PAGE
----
Chapter 1 Introduction
1.1 Reflective Practices and Continued Professional Development (CPD)
1.2 Research Background or Rationale
1.4 Research Aim and Objectives
1.5 Significance of Study
1.6 Study Design
Chapter 2 Literature Review
2.1 What is Reflection and reflective Practices?
2.2 Teachers as Reflective Practitioners
2.3 Critiques Of Reflection
2.4 Justification Of The Research Topic
2.5 Significance Of Study In Pakistan
2.6 What Are Effective Teaching Portfolios?
2.7 Tools of Reflection- Portfolios
2.9 Level Of Reflection- Van Manen Model
2.10 Different Models of Reflection- Gibbs Reflective Cycle
2.11 Reflective Practices And Continuing Professional Development (CPD)
2.12 Reflection And Other Factors- (Motivation, Time Management, Perception)
2.13 Reflection and Charliotte Danielson’s Framework for Teaching
2.13.1 Planning and Preparation
2.13.2 The Class room Environment
2.13.4 Professional Responsibilities
Education is changing worldwide. The literature suggests that teachers need reflective professional development (PD) to effectively teach to the new standards and to demonstrate change to their current instructional practices. This mixed-method multiple-case study investigated the impact of a reflective professional development (PD) in early schoolteachers’ instructional practices. Teachers were asked to maintain Reflective Portfolios for a period of one month, in which they were supposed to discuss one incident daily, under the light of Gibbs reflective cycle. REPORT rubric based on Danielsons framework of teaching was used to assess the portfolios. The teachers were also analyzed via semi structured interviews using qualitative coding scheme. Case descriptions were written and all the collected data was used to explain the levels of reflection in teachers’ instructional practices.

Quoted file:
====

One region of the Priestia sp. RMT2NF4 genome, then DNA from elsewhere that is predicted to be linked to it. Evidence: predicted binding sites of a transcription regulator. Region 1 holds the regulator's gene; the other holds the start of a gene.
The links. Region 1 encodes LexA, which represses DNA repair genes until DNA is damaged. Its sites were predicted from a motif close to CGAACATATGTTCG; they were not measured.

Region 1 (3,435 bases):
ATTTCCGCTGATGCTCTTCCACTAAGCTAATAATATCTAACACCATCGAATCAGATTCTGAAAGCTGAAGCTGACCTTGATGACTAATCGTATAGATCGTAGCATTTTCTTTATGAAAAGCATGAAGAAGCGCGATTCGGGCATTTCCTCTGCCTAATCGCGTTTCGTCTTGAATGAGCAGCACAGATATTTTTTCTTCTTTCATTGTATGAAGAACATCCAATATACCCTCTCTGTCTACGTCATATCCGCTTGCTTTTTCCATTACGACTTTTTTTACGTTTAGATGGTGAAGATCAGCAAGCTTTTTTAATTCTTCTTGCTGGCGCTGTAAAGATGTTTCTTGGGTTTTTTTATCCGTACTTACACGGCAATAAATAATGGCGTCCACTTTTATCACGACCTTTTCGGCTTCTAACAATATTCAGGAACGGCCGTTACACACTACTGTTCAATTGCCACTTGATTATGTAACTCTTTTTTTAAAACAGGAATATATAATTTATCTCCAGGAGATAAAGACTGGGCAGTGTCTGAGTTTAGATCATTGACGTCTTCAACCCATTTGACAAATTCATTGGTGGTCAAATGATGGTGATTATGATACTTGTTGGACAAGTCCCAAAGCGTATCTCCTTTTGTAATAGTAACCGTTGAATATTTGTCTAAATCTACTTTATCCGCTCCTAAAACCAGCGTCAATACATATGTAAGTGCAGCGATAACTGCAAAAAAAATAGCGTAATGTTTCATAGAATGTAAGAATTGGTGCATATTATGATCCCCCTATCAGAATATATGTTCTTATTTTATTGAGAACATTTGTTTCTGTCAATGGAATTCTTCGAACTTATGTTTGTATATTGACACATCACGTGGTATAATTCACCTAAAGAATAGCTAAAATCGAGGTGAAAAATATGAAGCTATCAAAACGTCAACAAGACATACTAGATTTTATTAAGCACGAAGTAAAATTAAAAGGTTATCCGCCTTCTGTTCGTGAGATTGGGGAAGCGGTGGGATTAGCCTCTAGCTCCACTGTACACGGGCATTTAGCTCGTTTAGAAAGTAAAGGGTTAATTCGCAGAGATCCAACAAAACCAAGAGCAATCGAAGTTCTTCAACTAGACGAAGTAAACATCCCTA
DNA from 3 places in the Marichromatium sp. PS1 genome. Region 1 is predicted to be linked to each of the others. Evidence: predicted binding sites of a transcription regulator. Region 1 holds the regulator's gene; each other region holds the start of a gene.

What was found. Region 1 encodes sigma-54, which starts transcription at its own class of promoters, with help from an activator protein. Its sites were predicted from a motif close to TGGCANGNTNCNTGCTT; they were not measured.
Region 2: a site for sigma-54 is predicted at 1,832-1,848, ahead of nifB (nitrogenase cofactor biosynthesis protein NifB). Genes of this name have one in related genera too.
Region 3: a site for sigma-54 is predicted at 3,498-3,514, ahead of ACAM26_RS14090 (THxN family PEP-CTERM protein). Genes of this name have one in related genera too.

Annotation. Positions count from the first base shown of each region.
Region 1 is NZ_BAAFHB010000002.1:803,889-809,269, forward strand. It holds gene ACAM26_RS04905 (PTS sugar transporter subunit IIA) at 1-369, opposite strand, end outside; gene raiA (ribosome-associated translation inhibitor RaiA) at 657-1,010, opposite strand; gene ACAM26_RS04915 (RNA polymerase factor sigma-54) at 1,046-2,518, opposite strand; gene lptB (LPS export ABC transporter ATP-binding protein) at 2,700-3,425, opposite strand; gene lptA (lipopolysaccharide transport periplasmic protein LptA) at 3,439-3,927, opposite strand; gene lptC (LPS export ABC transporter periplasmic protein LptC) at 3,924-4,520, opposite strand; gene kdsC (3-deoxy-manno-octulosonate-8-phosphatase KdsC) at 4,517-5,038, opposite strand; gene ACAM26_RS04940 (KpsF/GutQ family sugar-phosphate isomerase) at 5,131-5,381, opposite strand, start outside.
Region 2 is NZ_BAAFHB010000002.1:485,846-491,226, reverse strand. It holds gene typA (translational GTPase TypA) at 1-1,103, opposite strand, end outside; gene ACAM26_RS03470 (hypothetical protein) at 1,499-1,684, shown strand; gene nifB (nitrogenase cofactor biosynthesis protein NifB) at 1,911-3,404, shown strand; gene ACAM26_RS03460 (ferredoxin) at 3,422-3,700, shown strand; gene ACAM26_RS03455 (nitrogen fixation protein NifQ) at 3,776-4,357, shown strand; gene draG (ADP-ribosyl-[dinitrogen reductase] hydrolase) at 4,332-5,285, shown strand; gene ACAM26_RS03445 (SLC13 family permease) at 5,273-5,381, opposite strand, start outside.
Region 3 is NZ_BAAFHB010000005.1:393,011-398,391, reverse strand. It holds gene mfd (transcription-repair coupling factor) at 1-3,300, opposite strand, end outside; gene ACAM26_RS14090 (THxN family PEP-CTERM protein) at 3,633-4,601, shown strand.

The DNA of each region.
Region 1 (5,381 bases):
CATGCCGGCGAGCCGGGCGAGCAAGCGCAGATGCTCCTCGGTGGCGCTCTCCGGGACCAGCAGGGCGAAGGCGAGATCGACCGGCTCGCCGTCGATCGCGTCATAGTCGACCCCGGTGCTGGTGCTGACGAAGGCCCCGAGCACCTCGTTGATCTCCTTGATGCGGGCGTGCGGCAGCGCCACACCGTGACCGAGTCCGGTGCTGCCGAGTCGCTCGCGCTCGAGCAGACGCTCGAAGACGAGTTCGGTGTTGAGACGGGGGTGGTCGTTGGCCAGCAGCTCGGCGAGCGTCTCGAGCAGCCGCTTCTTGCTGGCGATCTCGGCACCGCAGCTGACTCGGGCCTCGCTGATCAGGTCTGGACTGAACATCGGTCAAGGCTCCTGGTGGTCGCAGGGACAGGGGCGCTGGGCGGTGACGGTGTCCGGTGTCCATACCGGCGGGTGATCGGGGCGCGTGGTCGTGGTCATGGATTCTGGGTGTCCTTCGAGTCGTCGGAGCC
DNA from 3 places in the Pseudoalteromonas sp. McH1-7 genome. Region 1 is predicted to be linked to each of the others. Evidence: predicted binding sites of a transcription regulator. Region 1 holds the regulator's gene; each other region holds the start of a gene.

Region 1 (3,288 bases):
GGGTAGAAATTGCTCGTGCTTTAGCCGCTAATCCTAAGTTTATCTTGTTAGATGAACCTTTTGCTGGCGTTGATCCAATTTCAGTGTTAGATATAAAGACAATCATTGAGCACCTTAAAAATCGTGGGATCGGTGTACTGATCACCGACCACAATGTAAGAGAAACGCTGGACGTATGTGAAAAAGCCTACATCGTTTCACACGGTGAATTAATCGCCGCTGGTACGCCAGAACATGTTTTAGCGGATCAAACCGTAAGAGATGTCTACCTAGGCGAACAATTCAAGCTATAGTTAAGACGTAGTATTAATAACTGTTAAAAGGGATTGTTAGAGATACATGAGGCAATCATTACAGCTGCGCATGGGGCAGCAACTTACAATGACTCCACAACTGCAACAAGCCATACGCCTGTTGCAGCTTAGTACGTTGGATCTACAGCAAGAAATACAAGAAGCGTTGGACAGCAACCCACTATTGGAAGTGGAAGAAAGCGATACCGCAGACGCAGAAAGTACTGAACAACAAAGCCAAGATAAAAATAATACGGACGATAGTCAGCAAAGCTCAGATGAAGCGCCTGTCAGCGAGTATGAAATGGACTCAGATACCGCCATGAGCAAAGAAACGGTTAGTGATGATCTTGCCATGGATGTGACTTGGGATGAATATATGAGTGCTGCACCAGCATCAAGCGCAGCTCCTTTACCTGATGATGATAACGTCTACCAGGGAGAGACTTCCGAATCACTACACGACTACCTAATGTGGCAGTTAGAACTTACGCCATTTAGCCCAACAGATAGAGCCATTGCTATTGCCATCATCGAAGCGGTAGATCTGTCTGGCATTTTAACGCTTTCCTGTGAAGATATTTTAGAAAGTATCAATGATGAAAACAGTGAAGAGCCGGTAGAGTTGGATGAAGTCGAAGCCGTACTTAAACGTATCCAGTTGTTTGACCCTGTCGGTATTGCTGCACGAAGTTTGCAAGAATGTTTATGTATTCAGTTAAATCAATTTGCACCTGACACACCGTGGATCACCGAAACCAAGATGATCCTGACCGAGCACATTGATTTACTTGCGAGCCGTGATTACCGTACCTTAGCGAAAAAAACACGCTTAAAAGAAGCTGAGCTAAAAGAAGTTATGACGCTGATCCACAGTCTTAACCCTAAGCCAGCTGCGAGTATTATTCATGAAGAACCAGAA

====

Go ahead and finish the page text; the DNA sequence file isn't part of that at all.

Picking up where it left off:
Chapter 1 Introduction
1.1 Reflective Practices and Continued Professional Development (CPD)
There are a number of educational challenges in the world today key amongst them include lack of effective teacher training institutions, Lack of resources, the lack of technology used and inadequate capacity building of teachers, hence students. The quality of education has been equated to the efficiency by which school outputs are attained. It is only after the correct mix of inputs is achieved that the desired outputs can be obtained (Psacharopoulos, 2009; Heynemann and Loxley, 2010).
Lockheed and Verspoor, (1991) in their study identified five major areas of input that need to be re-evaluated in order to improve the quality of education. They include increasing student capacity, improving curriculum, improving teaching, increasing learning materials and increasing instructional time. Output includes achievement proxies such as completion rates and promotions as well as the real achievement measures for instance skills learned and the quantity and kinds of facts.